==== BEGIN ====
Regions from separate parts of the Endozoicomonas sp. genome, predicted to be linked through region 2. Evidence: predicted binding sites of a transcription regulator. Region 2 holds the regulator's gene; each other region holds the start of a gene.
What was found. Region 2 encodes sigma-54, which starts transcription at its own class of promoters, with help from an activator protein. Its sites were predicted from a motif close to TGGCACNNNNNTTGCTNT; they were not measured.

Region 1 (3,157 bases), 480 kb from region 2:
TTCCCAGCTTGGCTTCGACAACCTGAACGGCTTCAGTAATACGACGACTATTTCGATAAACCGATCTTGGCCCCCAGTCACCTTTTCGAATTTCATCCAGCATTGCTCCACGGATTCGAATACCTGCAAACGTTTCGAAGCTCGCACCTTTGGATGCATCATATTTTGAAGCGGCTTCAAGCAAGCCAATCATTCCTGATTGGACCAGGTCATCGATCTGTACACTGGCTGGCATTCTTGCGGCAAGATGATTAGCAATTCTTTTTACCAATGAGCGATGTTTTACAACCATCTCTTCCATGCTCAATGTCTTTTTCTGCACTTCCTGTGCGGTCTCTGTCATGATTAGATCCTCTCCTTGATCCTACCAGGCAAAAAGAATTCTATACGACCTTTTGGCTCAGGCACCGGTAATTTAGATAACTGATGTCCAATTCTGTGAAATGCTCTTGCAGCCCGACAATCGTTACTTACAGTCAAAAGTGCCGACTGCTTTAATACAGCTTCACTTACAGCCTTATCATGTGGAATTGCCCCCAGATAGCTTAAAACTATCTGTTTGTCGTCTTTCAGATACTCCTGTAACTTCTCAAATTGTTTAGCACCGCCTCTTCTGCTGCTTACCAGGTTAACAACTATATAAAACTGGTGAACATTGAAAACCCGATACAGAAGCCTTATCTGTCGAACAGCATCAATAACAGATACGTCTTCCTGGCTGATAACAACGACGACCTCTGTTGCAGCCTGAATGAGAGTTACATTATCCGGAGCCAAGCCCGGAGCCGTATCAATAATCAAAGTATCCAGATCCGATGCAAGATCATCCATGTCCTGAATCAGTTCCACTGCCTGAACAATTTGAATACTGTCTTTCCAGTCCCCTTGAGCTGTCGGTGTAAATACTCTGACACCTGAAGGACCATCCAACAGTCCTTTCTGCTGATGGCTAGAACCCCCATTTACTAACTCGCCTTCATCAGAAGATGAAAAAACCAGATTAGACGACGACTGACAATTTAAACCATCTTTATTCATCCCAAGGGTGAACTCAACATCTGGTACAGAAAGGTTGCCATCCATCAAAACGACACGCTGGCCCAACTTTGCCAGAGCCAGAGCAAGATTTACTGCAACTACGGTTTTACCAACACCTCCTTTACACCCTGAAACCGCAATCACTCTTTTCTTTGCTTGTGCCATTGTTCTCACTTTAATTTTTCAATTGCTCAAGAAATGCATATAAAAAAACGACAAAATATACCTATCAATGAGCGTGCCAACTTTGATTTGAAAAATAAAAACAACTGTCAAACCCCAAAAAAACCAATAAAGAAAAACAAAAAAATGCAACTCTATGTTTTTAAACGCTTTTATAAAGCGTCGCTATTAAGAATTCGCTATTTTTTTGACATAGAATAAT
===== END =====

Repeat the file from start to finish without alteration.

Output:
Regions from separate parts of the Endozoicomonas sp. genome, predicted to be linked through region 2. Evidence: predicted binding sites of a transcription regulator. Region 2 holds the regulator's gene; each other region holds the start of a gene.
What was found. Region 2 encodes sigma-54, which starts transcription at its own class of promoters, with help from an activator protein. Its sites were predicted from a motif close to TGGCACNNNNNTTGCTNT; they were not measured.

Region 1 (3,157 bases), 480 kb from region 2:
TTCCCAGCTTGGCTTCGACAACCTGAACGGCTTCAGTAATACGACGACTATTTCGATAAACCGATCTTGGCCCCCAGTCACCTTTTCGAATTTCATCCAGCATTGCTCCACGGATTCGAATACCTGCAAACGTTTCGAAGCTCGCACCTTTGGATGCATCATATTTTGAAGCGGCTTCAAGCAAGCCAATCATTCCTGATTGGACCAGGTCATCGATCTGTACACTGGCTGGCATTCTTGCGGCAAGATGATTAGCAATTCTTTTTACCAATGAGCGATGTTTTACAACCATCTCTTCCATGCTCAATGTCTTTTTCTGCACTTCCTGTGCGGTCTCTGTCATGATTAGATCCTCTCCTTGATCCTACCAGGCAAAAAGAATTCTATACGACCTTTTGGCTCAGGCACCGGTAATTTAGATAACTGATGTCCAATTCTGTGAAATGCTCTTGCAGCCCGACAATCGTTACTTACAGTCAAAAGTGCCGACTGCTTTAATACAGCTTCACTTACAGCCTTATCATGTGGAATTGCCCCCAGATAGCTTAAAACTATCTGTTTGTCGTCTTTCAGATACTCCTGTAACTTCTCAAATTGTTTAGCACCGCCTCTTCTGCTGCTTACCAGGTTAACAACTATATAAAACTGGTGAACATTGAAAACCCGATACAGAAGCCTTATCTGTCGAACAGCATCAATAACAGATACGTCTTCCTGGCTGATAACAACGACGACCTCTGTTGCAGCCTGAATGAGAGTTACATTATCCGGAGCCAAGCCCGGAGCCGTATCAATAATCAAAGTATCCAGATCCGATGCAAGATCATCCATGTCCTGAATCAGTTCCACTGCCTGAACAATTTGAATACTGTCTTTCCAGTCCCCTTGAGCTGTCGGTGTAAATACTCTGACACCTGAAGGACCATCCAACAGTCCTTTCTGCTGATGGCTAGAACCCCCATTTACTAACTCGCCTTCATCAGAAGATGAAAAAACCAGATTAGACGACGACTGACAATTTAAACCATCTTTATTCATCCCAAGGGTGAACTCAACATCTGGTACAGAAAGGTTGCCATCCATCAAAACGACACGCTGGCCCAACTTTGCCAGAGCCAGAGCAAGATTTACTGCAACTACGGTTTTACCAACACCTCCTTTACACCCTGAAACCGCAATCACTCTTTTCTTTGCTTGTGCCATTGTTCTCACTTTAATTTTTCAATTGCTCAAGAAATGCATATAAAAAAACGACAAAATATACCTATCAATGAGCGTGCCAACTTTGATTTGAAAAATAAAAACAACTGTCAAACCCCAAAAAAACCAATAAAGAAAAACAAAAAAATGCAACTCTATGTTTTTAAACGCTTTTATAAAGCGTCGCTATTAAGAATTCGCTATTTTTTTGACATAGAATAAT